Bass Beatdown

The Other Longest Silence

In December 1969, Sports Illustrated published “The Longest Silence,” Thomas McGuane’s famous essay about permit fishing. It was illustrated with a couple of spare, evocative watercolors by an artist named Francis Golden. In the essay, McGuane delves into the then relatively new practice of chasing permit with fly rods. Remember, it was 1969. Nixon was president and Neil Armstrong landed on the moon that July. The Beatles performed publicly for the last time and the first American troops were withdrawn from Vietnam. State-of-the-art saltwater flyfishing technology meant soft fiberglass rods; sticky, limp lines with fat tapers; and heavy reels that were a far cry from the CNC-machined, aircraft-grade aluminum reels with anodized coatings and sealed disk drags that are standard today.

Rather than focusing on explicit heroics, McGuane wrote poetically about the time between fish. He begins: “What is most emphatic in angling is made so by the long silences—the unproductive periods.” He goes on, in his typically precise language, to describe the hallucinatory hours spent endlessly scanning flats for movement and the anxiety and challenge surrounding the sporadic opportunities to present a fly to the inexplicably discerning fish. He writes: “No form of fishing offers such elaborate silences as fly-fishing for permit.”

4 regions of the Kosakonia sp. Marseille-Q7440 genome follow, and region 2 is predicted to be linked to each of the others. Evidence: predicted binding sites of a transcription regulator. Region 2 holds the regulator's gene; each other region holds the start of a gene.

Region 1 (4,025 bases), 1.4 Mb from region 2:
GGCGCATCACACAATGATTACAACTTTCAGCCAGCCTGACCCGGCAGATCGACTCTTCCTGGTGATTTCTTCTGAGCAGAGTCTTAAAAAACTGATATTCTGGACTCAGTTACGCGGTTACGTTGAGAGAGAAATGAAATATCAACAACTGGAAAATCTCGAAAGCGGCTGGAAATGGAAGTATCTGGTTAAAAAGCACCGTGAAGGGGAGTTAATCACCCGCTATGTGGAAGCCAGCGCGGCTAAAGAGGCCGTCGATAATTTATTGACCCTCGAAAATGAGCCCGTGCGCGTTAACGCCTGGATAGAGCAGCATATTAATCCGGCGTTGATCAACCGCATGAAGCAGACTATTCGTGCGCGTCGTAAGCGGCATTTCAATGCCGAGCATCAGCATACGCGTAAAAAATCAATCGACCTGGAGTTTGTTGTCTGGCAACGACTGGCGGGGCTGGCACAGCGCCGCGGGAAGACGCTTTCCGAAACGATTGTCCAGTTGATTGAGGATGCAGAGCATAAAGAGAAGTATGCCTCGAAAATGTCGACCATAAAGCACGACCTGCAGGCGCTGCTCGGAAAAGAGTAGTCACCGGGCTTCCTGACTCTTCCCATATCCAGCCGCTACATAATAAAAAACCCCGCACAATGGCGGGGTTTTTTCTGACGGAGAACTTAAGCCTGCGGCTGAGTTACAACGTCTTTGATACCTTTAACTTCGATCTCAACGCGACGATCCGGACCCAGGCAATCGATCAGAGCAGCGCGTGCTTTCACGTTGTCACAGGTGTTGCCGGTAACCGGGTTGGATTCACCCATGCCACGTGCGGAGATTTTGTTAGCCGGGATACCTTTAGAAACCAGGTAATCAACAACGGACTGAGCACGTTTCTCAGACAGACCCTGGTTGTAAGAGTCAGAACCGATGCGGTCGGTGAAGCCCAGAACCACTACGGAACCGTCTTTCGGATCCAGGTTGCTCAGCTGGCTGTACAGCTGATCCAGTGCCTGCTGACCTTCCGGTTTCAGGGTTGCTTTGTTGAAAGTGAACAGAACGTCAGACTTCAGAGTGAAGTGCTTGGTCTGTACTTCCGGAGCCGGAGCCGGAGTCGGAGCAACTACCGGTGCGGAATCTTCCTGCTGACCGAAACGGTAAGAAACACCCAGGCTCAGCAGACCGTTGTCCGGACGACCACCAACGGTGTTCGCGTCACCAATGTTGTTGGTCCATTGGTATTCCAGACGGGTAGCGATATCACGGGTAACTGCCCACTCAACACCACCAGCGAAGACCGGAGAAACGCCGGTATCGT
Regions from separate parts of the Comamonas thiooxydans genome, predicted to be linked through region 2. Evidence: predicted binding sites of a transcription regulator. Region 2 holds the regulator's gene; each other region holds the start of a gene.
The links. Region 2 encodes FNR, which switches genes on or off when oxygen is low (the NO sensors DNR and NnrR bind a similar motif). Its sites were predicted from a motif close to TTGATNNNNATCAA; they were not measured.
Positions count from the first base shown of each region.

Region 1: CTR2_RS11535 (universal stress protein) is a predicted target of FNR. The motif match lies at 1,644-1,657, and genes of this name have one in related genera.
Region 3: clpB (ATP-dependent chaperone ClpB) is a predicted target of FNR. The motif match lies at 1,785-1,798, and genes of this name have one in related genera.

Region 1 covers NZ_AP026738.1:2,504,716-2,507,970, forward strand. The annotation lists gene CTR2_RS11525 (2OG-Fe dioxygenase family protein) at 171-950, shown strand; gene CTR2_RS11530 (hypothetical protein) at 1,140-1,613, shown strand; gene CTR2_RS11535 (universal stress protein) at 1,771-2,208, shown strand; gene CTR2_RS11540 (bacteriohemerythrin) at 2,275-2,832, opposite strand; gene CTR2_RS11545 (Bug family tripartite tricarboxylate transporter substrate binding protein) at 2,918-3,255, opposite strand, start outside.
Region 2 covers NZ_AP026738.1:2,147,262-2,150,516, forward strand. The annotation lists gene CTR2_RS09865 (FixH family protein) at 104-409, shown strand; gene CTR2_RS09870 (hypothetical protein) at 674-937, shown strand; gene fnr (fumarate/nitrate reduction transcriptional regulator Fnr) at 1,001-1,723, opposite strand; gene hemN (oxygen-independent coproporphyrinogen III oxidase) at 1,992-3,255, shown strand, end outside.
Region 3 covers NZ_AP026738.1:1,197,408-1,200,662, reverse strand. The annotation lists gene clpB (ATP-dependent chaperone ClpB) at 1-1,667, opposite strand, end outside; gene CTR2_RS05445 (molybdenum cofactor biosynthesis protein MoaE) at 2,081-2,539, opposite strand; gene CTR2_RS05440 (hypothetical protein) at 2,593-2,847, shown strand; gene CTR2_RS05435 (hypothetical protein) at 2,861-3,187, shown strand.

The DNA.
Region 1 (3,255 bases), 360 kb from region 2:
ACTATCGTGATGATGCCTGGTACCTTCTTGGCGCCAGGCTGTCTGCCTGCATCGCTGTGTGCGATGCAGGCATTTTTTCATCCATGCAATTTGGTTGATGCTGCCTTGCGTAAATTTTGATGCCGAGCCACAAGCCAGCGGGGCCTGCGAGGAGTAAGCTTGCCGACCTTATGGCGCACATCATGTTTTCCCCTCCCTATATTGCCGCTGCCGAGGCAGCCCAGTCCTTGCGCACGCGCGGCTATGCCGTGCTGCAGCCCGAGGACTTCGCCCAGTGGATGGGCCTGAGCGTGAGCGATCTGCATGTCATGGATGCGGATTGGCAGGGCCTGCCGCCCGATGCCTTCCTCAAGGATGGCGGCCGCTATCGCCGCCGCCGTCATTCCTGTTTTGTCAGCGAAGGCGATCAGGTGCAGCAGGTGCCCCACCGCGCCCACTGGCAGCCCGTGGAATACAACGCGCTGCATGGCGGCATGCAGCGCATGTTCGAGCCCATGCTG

The intro text in Sports Illustrated summarized the experience: “Interminable waiting—unproductive hours on steaming waters under a hot sun—can lead a man from fantasy to frustration when the fish finally show, then spook. But the spell breaker—the permit’s take of the fly—is the ultimate fishing experience.”…

Subscribe to start your collection of the world’s best flyfishing publication



The FlyFish Journal Mailing List

We respect your time, and only send you the occasional update.